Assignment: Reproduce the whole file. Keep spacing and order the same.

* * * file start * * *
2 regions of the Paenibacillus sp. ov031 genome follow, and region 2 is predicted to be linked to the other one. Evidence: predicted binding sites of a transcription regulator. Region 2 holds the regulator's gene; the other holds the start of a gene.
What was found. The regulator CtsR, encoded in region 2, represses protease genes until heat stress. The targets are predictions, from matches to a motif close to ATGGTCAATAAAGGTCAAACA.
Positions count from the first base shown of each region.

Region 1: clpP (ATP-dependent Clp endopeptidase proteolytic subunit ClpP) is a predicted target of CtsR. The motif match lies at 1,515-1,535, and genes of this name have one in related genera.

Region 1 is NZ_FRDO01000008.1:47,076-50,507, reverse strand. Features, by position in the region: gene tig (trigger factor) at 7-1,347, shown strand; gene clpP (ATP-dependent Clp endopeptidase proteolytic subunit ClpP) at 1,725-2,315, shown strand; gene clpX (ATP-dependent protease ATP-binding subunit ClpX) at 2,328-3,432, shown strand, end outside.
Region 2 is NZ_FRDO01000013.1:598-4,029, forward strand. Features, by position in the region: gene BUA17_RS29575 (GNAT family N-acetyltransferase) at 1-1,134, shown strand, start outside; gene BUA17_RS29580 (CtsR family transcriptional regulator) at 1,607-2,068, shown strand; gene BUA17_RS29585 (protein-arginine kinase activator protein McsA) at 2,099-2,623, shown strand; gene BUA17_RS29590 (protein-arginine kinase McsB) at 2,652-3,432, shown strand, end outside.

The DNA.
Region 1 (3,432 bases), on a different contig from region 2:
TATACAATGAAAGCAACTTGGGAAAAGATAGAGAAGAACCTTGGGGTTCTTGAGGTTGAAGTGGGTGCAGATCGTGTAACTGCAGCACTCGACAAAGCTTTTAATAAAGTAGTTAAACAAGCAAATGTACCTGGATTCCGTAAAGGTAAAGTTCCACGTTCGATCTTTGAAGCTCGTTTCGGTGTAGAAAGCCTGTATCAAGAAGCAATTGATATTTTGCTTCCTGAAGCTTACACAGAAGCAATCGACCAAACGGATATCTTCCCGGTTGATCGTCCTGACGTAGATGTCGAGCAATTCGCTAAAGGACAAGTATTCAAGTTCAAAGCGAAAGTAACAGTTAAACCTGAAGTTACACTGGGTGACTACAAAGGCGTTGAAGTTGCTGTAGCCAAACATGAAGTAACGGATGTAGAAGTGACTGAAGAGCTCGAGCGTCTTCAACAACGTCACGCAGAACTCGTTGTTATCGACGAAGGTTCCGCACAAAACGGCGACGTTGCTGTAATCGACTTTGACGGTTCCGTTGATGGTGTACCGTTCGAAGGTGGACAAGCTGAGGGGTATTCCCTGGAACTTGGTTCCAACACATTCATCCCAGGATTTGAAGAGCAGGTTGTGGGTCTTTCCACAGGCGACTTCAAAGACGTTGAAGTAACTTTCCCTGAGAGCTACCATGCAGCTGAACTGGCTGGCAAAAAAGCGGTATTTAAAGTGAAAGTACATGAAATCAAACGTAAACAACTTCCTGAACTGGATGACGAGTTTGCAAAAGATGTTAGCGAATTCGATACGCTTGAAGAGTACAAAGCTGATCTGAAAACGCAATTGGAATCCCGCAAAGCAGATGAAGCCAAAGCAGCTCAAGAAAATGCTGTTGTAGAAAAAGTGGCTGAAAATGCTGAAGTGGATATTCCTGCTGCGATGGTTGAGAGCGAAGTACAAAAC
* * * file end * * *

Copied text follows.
2 regions of the Paenibacillus sp. ov031 genome follow, and region 2 is predicted to be linked to the other one. Evidence: predicted binding sites of a transcription regulator. Region 2 holds the regulator's gene; the other holds the start of a gene.
What was found. The regulator CtsR, encoded in region 2, represses protease genes until heat stress. The targets are predictions, from matches to a motif close to ATGGTCAATAAAGGTCAAACA.
Positions count from the first base shown of each region.

Region 1: clpP (ATP-dependent Clp endopeptidase proteolytic subunit ClpP) is a predicted target of CtsR. The motif match lies at 1,515-1,535, and genes of this name have one in related genera.

Region 1 is NZ_FRDO01000008.1:47,076-50,507, reverse strand. Features, by position in the region: gene tig (trigger factor) at 7-1,347, shown strand; gene clpP (ATP-dependent Clp endopeptidase proteolytic subunit ClpP) at 1,725-2,315, shown strand; gene clpX (ATP-dependent protease ATP-binding subunit ClpX) at 2,328-3,432, shown strand, end outside.
Region 2 is NZ_FRDO01000013.1:598-4,029, forward strand. Features, by position in the region: gene BUA17_RS29575 (GNAT family N-acetyltransferase) at 1-1,134, shown strand, start outside; gene BUA17_RS29580 (CtsR family transcriptional regulator) at 1,607-2,068, shown strand; gene BUA17_RS29585 (protein-arginine kinase activator protein McsA) at 2,099-2,623, shown strand; gene BUA17_RS29590 (protein-arginine kinase McsB) at 2,652-3,432, shown strand, end outside.

The DNA.
Region 1 (3,432 bases), on a different contig from region 2:
TATACAATGAAAGCAACTTGGGAAAAGATAGAGAAGAACCTTGGGGTTCTTGAGGTTGAAGTGGGTGCAGATCGTGTAACTGCAGCACTCGACAAAGCTTTTAATAAAGTAGTTAAACAAGCAAATGTACCTGGATTCCGTAAAGGTAAAGTTCCACGTTCGATCTTTGAAGCTCGTTTCGGTGTAGAAAGCCTGTATCAAGAAGCAATTGATATTTTGCTTCCTGAAGCTTACACAGAAGCAATCGACCAAACGGATATCTTCCCGGTTGATCGTCCTGACGTAGATGTCGAGCAATTCGCTAAAGGACAAGTATTCAAGTTCAAAGCGAAAGTAACAGTTAAACCTGAAGTTACACTGGGTGACTACAAAGGCGTTGAAGTTGCTGTAGCCAAACATGAAGTAACGGATGTAGAAGTGACTGAAGAGCTCGAGCGTCTTCAACAACGTCACGCAGAACTCGTTGTTATCGACGAAGGTTCCGCACAAAACGGCGACGTTGCTGTAATCGACTTTGACGGTTCCGTTGATGGTGTACCGTTCGAAGGTGGACAAGCTGAGGGGTATTCCCTGGAACTTGGTTCCAACACATTCATCCCAGGATTTGAAGAGCAGGTTGTGGGTCTTTCCACAGGCGACTTCAAAGACGTTGAAGTAACTTTCCCTGAGAGCTACCATGCAGCTGAACTGGCTGGCAAAAAAGCGGTATTTAAAGTGAAAGTACATGAAATCAAACGTAAACAACTTCCTGAACTGGATGACGAGTTTGCAAAAGATGTTAGCGAATTCGATACGCTTGAAGAGTACAAAGCTGATCTGAAAACGCAATTGGAATCCCGCAAAGCAGATGAAGCCAAAGCAGCTCAAGAAAATGCTGTTGTAGAAAAAGTGGCTGAAAATGCTGAAGTGGATATTCCTGCTGCGATGGTTGAGAGCGAAGTACAAAAC